“You can simply “believe” that Obamacare plans are too costly or experience any of another limitless form of hardship and get yourself out of the law. So in reality, the 4 million Americans that are estimated to pay this fine should receive an “F” in creative writing and imagination. The individual mandate does not exist. It is a mirage.”
This is from Sarah Ferris writing at The Hill last week:
Nearly three in four people who lacked health insurance last year were exempt from the penalty under ObamaCare, according to data from the tax-filing software TurboTax.
A total of 70 percent of people filed an exemption to ObamaCare’s individual mandate, about the same figure as last year, according to TurboTax.
The two most common exemptions were related to the cost of coverage. Many people without coverage said they couldn’t afford healthcare plans in their area or couldn’t afford plans through their workplace.
The other common exemptions were related to a recent eviction or the death of a family member.
The number of people seeking cost-related exemptions poses a challenge to the Obama administration, which has made affordability a central part of its strategy to reduce the uninsured.
But it also signals that more uninsured people may be learning about exemptions from the hefty penalty.
“The IRS reported that about 300,000 people who paid the penalty likely qualified for an exemption last year,” said Debra Hammer, TurboTax ACA spokeswoman. …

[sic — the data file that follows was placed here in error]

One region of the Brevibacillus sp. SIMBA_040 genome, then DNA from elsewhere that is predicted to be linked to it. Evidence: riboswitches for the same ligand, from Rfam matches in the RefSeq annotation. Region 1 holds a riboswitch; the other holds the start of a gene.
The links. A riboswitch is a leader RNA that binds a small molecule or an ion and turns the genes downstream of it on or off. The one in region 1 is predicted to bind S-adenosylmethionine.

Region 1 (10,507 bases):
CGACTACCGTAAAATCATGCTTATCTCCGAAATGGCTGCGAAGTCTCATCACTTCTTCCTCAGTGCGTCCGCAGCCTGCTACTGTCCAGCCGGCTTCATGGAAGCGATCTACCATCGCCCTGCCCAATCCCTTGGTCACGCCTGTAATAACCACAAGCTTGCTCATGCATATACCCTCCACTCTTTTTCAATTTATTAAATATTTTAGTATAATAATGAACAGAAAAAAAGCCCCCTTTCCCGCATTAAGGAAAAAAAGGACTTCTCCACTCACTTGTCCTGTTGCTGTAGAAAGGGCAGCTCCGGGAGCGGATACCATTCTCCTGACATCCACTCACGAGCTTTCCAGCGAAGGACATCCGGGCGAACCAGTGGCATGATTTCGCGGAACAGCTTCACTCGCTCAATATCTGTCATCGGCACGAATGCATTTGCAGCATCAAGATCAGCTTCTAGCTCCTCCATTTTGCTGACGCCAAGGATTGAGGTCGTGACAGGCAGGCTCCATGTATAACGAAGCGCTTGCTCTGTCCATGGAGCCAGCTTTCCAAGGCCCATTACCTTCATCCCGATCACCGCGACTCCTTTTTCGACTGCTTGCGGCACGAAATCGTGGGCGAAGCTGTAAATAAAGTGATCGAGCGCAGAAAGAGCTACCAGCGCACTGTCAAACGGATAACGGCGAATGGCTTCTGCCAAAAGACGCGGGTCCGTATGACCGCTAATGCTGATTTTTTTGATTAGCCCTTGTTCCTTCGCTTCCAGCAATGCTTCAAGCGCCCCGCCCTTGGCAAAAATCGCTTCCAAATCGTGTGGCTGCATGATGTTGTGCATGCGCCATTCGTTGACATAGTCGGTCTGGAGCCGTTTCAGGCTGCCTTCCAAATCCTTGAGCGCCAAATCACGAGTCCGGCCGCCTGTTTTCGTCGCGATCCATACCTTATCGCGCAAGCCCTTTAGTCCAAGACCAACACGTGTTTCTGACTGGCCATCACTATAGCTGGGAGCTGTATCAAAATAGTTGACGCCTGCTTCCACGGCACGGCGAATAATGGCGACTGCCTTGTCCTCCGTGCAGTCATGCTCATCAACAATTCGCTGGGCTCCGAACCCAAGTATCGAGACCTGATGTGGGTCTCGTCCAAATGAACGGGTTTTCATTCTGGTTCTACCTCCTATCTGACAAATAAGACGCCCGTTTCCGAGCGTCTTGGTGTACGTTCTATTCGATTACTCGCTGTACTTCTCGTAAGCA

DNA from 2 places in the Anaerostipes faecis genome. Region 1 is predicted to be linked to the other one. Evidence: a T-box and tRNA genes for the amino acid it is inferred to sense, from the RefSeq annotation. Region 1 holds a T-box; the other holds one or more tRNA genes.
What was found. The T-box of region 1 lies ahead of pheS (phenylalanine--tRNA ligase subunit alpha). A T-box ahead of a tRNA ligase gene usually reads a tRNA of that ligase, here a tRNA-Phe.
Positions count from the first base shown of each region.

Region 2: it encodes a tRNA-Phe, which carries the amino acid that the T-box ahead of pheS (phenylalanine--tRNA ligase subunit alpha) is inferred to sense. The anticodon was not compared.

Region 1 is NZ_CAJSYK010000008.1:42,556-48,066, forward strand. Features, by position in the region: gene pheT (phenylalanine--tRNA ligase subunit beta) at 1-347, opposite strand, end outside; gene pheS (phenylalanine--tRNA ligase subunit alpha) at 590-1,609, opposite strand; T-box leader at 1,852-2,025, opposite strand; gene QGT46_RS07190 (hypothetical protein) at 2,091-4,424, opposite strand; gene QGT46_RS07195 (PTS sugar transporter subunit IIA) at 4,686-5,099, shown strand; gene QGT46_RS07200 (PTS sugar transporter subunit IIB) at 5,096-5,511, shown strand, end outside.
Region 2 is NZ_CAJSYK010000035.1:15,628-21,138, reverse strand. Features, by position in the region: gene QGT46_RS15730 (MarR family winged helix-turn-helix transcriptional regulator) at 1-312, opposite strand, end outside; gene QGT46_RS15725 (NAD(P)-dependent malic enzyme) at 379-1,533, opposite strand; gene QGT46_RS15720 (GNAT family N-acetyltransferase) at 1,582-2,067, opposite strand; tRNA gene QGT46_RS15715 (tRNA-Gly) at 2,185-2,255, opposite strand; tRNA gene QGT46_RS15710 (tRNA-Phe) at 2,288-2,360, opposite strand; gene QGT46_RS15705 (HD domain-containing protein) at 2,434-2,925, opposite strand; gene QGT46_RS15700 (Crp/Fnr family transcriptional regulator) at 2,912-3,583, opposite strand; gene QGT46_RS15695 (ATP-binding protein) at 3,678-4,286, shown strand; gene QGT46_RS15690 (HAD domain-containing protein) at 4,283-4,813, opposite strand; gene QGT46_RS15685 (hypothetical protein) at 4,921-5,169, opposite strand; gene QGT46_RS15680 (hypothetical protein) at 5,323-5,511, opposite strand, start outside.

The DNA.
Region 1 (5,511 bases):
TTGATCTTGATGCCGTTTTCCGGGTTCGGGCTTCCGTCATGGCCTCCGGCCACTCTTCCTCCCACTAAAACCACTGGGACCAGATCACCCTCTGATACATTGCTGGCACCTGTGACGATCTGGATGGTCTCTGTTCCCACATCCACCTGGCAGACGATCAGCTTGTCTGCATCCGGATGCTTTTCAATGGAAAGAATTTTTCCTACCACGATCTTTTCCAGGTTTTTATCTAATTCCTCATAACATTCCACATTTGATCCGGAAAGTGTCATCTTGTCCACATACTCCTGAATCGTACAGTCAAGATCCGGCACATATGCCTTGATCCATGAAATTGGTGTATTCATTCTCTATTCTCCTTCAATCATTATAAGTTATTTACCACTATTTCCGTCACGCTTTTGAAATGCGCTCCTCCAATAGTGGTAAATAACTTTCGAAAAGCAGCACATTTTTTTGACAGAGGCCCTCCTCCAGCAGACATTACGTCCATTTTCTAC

This is from Investor’s Business Daily:
President Obama described ObamaCare as a great product. So why did one in four of those who signed up in 2015 cancel their plans?
An official report released last Friday said that enrollment in the ObamaCare exchanges fell to 8.8 million by the end of the year, from 11.7 million who’d initially signed up. That’s a 25% decline.
About 1.5 million who signed up never paid their first premium, so the number of actual enrollees dropped to 10.2 million by the end of March 2015. Then another 1.1 million canceled their coverage in the last six months of the year, according to an analysis by the Mercatus Center‘s Brian Blase. Half a million got booted off because they couldn’t verify citizenship or immigration status.
There’s been no solid research to why so many canceled their ObamaCare plans before the year was out, but it’s not hard to make educated guesses.
For many, ObamaCare just isn’t worth it, even for many of the 84% who get insurance subsidies. The plans typically feature sky-high deductibles. …
There’s also a built-in incentive to cancel plans before year is out because of ObamaCare’s 90-day grace period, which lets people getting subsidies keep coverage for three months if they stop paying premiums. …
Then there are those who’ve learned to game the system — buying insurance midyear when they have big health care expenses, and then dropping it once the bills are paid. …